Israeli startup Yeloha is looking to change the way we consume energy, based on a peer-to-peer approach.

Yeloha taps into the sharing economy to popularise solar power use

Israel-based startup Yeloha is on a mission to enable everyone to benefit from solar energy – including those people who are not in a position to install their own solar panels. The company claims to be about to set up the first solar power-sharing network in the world. The underlying idea is to alter the approach to generating electricity and change the way customers pay for their power consumption.

Although increasing numbers of people are using solar power nowadays, this energy source still suffers from a number of limitations. For example, you cannot tap directly into solar energy unless you own your house, your roof is suitable for installing solar panels and – even more basic – unless you have the funds to pay the substantial installation cost.

Yeloha is now planning to ‘disrupt’ the current system by using a peer-to-peer model to enable anyone and everyone to access solar energy. Anyone who is interested first needs to register on the Yeloha site as a ‘Sun Host’ or a ‘Sun Partner’. A ‘Sun Host’ is someone who has a house that is suitable for a solar panel installation. Yeloha installs the solar panel system at no charge to the home-owner. The homeowner receives credit for one third of the energy produced by the solar panels, and the remaining two thirds of the power is available for distribution to ’Sun Partners’. These might for instance be people renting a house, residents of an apartment block, or people who quite simply would prefer not to have a rather intrusive installation on their roof. Yeloha allows these subscribers to pay for a portion of the solar energy generated by the host’s solar system at a price that ensures they see a reduction on their total utility bill, saving money overall. Yeloha claims that its P2P system could enable ‘Sun Partners’ to save around 10% a year versus market prices for electricity.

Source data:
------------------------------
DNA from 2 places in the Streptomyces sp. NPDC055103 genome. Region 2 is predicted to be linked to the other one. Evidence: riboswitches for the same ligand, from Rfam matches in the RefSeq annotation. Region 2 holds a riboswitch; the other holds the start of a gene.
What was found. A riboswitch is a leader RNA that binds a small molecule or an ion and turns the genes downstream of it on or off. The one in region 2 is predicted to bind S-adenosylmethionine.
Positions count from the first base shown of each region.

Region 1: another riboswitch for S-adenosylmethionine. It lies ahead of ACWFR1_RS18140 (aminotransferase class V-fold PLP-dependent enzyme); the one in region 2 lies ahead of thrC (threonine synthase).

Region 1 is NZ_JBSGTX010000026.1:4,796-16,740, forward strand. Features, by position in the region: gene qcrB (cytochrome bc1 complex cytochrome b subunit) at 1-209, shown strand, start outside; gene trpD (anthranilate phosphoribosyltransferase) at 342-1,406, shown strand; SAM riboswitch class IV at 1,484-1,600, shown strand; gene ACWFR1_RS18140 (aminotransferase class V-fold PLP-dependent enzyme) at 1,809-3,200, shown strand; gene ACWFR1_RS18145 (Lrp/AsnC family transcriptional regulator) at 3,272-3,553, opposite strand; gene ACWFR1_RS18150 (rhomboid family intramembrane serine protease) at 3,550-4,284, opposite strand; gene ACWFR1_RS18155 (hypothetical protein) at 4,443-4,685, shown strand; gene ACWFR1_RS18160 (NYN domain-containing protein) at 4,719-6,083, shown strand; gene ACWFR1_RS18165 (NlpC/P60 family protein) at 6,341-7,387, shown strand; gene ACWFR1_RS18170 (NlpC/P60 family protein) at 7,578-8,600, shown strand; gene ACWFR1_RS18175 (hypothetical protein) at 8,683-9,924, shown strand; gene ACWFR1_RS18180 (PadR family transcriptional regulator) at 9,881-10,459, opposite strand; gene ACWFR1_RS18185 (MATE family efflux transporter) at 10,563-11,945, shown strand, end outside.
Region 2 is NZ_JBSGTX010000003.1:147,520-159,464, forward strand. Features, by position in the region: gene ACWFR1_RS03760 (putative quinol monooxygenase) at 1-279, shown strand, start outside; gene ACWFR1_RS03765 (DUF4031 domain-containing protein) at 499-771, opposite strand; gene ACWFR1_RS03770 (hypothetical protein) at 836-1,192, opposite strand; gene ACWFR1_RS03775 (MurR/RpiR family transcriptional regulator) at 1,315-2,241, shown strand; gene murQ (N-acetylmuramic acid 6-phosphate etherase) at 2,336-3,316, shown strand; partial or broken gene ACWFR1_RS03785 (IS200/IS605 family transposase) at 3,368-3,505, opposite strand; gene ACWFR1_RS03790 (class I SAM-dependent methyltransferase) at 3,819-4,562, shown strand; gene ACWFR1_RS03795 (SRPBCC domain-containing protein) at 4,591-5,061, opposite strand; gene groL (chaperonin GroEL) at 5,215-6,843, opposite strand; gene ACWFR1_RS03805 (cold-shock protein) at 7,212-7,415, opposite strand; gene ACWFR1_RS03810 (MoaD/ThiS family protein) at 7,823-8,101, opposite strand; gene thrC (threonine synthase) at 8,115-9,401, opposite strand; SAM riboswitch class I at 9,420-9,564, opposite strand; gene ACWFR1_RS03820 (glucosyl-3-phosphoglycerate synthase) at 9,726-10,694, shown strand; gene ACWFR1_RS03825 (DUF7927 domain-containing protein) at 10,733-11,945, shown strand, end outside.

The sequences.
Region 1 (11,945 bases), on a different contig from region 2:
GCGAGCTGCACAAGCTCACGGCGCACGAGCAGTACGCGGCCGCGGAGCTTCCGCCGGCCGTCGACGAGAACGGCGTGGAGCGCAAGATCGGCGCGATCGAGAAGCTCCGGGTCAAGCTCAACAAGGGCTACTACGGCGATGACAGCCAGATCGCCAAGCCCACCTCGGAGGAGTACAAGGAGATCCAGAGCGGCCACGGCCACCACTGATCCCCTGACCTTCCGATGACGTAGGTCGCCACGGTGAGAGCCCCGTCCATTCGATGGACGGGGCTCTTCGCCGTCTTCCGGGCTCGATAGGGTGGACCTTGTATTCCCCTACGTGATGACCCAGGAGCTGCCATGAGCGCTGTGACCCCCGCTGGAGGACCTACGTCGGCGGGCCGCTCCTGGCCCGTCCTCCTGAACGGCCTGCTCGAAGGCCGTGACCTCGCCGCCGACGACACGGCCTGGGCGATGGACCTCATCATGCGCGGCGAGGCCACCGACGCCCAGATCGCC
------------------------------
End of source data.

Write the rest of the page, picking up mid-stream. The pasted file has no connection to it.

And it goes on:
For the moment the Yeloha system is only available in the state of Massachusetts, but the startup intends eventually to spread their offer throughout the whole of the United States, targeting as many people as possible. The United States represents an ideal starting point for the firm since the US saw its solar energy installed capacity increase by 34% in 2014 over 2013, with the consequence that the cost of solar energy for individual customers and households has fallen by 45% since 2010.

Optimistic forecasts for solar power uptake by 2017

Although Yeloha has been called ‘the Airbnb of energy’, the company’s ultimate goal is nevertheless not simply to help subscribers to make financial savings by consuming solar power but rather to expand the use of ‘clean’ energy. It is an encouraging sign that Yeloha’s Israeli parent company Generaytor Inc. has just raised $3.5 million in a Series A round. These funds are earmarked to enable the launch of the solar-sharing network in the States.

This initiative is however not the only game in town. In 2014, Austin, Texas-based startup Gridmates came up with a model to help people share electricity, with the long-term aim of eliminating energy poverty worldwide.

By Anthéa Delpuech